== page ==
Imagine how great life would be if you were able to remember everything! You won’t ever again lose your keys, or forget where you parked your car. You will not forget to do an assignment, will pass tests with flying colors, and save your marriage by not forgetting your spouse’s birthday or your anniversary.
Unfortunately, there are only a handful of people who can actually do this. The rest of us, including me, have to rely on enhancing our memories so the little things don’t slip through the cracks — and other people will think you have a photographic memory.
No matter if you have aspirations to become the USA Memory Champion, or you just want to remember more of the little things that seem to be slipping away, the suggestions I have here for you will give you a good memory boost.
1. Eat and Drink Properly. This cannot be stressed enough. Getting too much sugar, becoming dehydrated, or eating food that have no nutritional value all contribute to “brain fog,” that sluggish, tired feeling that makes it hard to concentrate. A healthy diet leads to a healthy brain. A diet rich in “brain foods” like Omega 3 fatty acid, (fish oil), and antioxidants (broccoli, blueberries, spinach, and berries) promote healthy brain function. Eating 5-6 small meals a day (grazing) instead of 3 large ones seems to improve your memory by leveling your sugar. And, if you are not certain you are getting the right vitamins, take supplements like Thiamine, Vitamin E, Niacin and Vitamin B-6 for improved brain function.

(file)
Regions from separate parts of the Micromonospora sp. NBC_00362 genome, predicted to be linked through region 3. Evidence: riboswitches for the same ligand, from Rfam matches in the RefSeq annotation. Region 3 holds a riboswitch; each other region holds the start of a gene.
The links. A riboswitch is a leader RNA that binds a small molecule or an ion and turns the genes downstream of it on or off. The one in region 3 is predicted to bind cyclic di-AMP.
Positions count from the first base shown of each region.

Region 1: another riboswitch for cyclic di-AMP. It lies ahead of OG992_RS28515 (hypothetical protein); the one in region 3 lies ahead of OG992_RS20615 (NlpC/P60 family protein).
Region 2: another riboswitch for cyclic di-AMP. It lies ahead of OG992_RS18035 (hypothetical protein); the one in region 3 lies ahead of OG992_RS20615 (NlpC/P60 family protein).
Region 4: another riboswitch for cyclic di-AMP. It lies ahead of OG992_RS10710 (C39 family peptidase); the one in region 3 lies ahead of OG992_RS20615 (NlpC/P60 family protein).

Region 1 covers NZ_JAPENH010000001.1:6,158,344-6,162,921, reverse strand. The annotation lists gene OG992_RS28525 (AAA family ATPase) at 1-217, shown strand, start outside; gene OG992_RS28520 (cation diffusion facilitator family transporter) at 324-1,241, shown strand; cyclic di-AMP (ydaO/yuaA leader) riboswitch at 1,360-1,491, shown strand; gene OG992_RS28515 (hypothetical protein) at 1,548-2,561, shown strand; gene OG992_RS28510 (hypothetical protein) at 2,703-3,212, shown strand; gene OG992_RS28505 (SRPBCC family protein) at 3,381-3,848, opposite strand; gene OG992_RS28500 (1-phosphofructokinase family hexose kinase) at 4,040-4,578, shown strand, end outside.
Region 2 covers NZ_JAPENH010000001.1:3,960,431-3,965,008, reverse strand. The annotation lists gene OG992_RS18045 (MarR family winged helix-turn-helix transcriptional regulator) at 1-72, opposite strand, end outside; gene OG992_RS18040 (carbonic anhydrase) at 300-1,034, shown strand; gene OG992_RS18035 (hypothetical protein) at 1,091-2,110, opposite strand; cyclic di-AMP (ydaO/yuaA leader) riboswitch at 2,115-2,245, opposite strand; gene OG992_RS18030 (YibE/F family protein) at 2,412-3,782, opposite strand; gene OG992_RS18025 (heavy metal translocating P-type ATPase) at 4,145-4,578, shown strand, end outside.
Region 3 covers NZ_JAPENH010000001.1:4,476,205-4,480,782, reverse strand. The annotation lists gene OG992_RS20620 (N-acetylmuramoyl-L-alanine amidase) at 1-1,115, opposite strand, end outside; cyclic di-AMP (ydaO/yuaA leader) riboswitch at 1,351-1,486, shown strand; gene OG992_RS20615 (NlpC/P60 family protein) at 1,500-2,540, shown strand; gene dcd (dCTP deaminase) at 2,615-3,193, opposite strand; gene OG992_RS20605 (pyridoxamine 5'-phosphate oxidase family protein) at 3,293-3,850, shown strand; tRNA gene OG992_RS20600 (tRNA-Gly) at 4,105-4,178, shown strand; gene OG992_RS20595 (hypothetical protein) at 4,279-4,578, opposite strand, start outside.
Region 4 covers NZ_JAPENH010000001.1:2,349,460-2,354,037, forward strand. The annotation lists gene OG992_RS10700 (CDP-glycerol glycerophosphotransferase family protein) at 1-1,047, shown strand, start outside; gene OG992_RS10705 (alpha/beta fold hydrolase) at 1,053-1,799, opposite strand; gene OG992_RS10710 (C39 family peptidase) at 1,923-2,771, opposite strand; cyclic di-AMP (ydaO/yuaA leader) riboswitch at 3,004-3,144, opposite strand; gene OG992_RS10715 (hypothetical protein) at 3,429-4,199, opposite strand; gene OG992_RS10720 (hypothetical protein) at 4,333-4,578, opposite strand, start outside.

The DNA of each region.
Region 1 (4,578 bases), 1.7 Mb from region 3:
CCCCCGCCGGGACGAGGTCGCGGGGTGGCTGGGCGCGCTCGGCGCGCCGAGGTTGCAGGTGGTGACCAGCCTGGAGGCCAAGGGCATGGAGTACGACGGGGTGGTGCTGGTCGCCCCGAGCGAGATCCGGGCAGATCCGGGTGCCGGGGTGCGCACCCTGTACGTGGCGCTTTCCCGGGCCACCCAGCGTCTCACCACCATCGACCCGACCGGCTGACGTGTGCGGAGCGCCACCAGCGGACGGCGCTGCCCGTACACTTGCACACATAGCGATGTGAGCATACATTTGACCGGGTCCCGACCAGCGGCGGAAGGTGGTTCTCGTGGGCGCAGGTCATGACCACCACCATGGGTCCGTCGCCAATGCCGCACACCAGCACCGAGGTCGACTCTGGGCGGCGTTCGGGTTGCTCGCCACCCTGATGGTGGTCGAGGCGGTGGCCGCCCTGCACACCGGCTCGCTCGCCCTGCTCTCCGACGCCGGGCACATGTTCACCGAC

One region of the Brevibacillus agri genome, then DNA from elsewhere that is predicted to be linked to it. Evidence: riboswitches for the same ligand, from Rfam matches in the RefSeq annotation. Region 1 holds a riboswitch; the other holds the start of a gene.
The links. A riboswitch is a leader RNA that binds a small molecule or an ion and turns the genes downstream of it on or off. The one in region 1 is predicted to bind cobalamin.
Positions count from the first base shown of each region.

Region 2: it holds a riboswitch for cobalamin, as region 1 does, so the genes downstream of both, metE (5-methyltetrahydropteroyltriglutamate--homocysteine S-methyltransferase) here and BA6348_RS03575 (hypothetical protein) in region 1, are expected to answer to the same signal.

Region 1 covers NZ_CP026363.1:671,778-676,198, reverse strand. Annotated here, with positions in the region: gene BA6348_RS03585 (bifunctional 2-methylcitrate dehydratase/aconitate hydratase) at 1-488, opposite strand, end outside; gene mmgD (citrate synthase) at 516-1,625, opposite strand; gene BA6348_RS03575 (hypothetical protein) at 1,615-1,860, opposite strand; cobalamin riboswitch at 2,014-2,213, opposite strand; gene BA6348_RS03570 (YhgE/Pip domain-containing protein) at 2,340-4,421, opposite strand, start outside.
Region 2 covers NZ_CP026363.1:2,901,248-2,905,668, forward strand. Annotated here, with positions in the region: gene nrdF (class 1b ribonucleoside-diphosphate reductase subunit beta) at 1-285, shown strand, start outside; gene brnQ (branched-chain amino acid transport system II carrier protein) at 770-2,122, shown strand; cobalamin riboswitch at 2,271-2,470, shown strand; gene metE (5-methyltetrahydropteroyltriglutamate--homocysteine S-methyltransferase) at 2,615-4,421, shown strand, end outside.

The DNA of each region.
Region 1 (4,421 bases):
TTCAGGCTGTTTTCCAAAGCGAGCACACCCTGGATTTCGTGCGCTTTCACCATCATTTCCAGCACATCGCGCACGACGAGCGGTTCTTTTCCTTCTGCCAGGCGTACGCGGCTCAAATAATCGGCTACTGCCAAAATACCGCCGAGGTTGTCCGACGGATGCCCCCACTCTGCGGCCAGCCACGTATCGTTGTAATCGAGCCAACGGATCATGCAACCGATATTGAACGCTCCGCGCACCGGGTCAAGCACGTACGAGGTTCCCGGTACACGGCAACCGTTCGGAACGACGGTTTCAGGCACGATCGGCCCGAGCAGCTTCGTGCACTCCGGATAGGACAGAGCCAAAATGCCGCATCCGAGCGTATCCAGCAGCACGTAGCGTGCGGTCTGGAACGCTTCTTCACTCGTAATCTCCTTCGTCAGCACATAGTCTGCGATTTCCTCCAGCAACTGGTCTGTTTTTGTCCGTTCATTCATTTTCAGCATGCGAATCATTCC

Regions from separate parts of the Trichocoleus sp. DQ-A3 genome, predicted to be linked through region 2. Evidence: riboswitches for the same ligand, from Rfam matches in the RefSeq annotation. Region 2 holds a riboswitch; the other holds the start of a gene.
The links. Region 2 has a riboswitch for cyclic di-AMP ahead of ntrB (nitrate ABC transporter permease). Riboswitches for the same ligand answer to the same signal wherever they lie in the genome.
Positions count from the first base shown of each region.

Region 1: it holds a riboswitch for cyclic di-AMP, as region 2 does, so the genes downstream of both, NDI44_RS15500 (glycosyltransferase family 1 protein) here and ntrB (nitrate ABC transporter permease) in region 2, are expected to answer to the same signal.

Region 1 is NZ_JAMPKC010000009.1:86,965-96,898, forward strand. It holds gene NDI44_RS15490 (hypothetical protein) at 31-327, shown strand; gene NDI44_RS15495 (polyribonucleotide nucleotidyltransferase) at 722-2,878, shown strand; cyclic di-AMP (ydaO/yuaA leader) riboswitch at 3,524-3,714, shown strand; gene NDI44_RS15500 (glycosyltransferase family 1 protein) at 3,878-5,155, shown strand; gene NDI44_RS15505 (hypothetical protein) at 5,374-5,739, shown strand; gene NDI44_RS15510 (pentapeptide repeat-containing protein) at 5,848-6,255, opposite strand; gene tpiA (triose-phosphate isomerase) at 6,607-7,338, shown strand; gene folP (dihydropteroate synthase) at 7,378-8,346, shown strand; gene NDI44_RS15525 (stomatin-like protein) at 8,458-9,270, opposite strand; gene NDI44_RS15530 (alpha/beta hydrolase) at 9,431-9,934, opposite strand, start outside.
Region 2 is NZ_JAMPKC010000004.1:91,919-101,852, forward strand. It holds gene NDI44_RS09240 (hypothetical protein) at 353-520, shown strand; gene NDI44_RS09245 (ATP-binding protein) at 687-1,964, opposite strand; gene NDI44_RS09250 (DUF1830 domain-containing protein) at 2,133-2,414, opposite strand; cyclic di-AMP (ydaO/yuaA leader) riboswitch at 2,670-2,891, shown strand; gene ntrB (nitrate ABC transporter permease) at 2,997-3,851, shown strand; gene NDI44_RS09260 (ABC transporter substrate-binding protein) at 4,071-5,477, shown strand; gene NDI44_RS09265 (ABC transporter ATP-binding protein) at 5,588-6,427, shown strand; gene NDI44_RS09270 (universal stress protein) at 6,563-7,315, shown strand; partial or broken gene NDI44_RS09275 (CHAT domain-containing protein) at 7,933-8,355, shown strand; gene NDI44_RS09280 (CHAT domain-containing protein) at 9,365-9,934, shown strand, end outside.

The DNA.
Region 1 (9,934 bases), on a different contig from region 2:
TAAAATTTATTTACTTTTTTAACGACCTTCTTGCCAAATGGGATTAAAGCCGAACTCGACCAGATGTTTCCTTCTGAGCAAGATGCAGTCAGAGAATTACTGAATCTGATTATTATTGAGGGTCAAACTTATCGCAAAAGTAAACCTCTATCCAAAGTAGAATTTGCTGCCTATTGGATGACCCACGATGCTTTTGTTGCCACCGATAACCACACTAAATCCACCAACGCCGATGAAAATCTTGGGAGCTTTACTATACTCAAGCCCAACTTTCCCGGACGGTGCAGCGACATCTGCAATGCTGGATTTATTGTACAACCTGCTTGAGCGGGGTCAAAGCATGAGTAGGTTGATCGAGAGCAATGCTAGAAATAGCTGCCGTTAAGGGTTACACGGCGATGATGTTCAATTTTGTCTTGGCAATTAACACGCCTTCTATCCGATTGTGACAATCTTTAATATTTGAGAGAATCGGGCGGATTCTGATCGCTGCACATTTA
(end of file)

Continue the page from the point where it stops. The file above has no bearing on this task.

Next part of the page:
2. Exercise. Providing a better flow of blood throughout your bloodstream brings oxygen to your brain. Your brain utilized more oxygen than any other part of your body, and it needs it to improve memory and function at optimum levels.
3. Play Brain Games and Challenge Yourself. As we get older our neurotransmitters also age and die off. By regular brain exercise, through the use of brain games that expand our brain connections — like puzzles, chess, playing a musical instrument, playing word games or socializing with others to keep your brain active, you can develop new connections that will keep your mind clicking on all cylinders. Keep your brain active by providing it with fun challenges.
4. Maintain a Positive Attitude! Maybe your memory isn’t what it used to be, but that doesn’t mean it can’t be. There is truth to the “Power of Positive Thinking” attitude. Take every little achievement as motivation to keep going. Our brains reject negative thoughts, so a negative memory is much harder to keep in our heads than a positive one. There is power in positive thinking.
5. Take the Pressure Off. Stress makes it hard to think clearly. Under prolong periods of stress your hypothalamus tells your pituitary gland to release hormones that can weaken the memory center to your brain (hippocampus). Learn meditation and deep breathing exercises to help you relax. Practice yoga. Take classes in boxing and other sports that provide an outlet for you to release your tension (punching a bag is always good). Find any way that works for you to let the pressure off of yourself. Learn to calm down, take things slower. I learned a lesson a long time ago that helped me immensely: Ask yourself this question — “In the overall scheme of things, is this really important?” If it isn’t then what are you stressing over it for?